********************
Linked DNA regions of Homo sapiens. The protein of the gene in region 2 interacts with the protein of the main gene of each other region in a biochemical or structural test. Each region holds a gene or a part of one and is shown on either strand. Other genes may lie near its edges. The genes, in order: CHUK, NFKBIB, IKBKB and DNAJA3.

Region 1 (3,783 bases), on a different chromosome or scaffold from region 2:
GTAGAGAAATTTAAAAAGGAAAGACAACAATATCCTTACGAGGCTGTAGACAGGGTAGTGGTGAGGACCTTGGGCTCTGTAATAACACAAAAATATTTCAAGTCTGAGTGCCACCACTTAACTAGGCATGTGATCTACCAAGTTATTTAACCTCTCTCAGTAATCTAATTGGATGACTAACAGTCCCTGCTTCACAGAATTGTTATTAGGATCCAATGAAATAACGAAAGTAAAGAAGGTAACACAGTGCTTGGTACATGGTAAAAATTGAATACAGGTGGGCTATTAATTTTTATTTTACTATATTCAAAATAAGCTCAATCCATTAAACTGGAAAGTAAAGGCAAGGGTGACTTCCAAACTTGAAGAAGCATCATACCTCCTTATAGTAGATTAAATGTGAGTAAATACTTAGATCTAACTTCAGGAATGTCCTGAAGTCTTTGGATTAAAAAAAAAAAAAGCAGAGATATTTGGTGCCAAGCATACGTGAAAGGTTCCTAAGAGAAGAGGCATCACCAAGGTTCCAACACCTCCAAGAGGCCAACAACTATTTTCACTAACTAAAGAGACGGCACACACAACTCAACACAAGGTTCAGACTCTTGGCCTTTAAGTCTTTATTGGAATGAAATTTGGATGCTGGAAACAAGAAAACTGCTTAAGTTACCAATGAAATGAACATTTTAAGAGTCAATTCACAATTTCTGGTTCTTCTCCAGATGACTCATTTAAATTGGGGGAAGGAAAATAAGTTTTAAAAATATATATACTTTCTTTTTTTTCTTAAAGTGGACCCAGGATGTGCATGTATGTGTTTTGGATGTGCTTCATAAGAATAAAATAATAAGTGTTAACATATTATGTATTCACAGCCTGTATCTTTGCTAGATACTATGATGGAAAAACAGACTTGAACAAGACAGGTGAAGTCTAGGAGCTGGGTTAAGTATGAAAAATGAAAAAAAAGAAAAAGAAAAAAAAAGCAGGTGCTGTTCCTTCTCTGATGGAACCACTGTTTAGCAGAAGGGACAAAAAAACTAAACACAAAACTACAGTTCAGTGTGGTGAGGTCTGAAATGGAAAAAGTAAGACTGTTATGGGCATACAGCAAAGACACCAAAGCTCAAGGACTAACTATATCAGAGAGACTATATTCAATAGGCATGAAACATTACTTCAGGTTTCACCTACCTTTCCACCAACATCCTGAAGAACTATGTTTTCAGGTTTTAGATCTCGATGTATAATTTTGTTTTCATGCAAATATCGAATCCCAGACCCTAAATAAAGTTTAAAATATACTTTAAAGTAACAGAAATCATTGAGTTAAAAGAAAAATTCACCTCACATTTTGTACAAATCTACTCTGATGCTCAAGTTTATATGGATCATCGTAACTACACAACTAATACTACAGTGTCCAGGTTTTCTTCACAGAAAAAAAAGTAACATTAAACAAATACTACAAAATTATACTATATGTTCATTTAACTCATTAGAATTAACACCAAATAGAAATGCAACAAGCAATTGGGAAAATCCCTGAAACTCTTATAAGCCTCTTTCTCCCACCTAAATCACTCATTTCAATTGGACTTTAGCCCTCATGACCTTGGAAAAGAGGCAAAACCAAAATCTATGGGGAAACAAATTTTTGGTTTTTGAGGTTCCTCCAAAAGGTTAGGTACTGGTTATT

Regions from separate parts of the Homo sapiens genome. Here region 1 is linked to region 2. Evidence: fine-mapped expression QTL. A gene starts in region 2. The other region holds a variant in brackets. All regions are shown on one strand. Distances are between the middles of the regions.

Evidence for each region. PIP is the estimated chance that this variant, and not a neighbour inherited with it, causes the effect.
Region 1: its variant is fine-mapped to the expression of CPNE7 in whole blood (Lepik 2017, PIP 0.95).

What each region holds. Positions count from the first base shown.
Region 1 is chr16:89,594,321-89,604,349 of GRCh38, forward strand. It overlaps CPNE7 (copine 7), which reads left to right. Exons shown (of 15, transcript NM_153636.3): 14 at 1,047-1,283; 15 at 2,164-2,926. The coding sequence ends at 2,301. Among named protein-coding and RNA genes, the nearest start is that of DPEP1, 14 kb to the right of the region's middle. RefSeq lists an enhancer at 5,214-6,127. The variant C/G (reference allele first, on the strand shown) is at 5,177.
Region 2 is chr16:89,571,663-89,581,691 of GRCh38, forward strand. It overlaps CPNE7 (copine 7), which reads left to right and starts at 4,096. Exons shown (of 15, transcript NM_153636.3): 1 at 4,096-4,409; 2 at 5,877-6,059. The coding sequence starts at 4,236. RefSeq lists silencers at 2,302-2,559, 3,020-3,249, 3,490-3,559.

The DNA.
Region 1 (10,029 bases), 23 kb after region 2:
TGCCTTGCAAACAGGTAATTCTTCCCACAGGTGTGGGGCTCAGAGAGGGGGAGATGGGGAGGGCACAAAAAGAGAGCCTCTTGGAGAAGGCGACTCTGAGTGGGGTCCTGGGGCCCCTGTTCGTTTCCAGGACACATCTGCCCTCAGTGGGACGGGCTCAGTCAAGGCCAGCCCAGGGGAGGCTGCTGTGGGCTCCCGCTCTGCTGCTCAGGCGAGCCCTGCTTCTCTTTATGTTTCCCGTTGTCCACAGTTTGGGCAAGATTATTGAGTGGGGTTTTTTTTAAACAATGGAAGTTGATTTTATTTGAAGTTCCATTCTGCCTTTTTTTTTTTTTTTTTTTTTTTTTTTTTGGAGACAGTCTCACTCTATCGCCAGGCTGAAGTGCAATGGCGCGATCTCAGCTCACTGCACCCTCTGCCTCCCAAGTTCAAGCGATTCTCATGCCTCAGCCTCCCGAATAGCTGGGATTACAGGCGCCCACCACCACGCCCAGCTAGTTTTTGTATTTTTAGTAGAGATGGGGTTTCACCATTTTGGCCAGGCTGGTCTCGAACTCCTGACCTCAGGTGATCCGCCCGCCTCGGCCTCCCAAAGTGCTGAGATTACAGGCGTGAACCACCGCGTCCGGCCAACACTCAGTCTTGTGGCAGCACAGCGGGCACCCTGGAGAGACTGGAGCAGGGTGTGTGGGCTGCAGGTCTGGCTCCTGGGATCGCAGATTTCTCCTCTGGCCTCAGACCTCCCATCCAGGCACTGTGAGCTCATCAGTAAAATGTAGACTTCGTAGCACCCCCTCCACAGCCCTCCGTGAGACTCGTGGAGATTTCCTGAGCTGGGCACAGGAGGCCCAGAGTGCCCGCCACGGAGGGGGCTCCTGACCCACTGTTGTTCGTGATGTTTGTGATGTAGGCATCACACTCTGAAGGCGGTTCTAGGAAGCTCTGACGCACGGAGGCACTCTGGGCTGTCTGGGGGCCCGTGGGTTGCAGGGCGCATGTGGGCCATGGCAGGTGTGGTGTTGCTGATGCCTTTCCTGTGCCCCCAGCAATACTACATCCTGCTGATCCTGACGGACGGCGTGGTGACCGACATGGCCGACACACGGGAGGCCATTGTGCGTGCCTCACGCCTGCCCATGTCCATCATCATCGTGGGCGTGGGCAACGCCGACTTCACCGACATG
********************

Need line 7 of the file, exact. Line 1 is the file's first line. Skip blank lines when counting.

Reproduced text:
What each region holds. Positions count from the first base shown.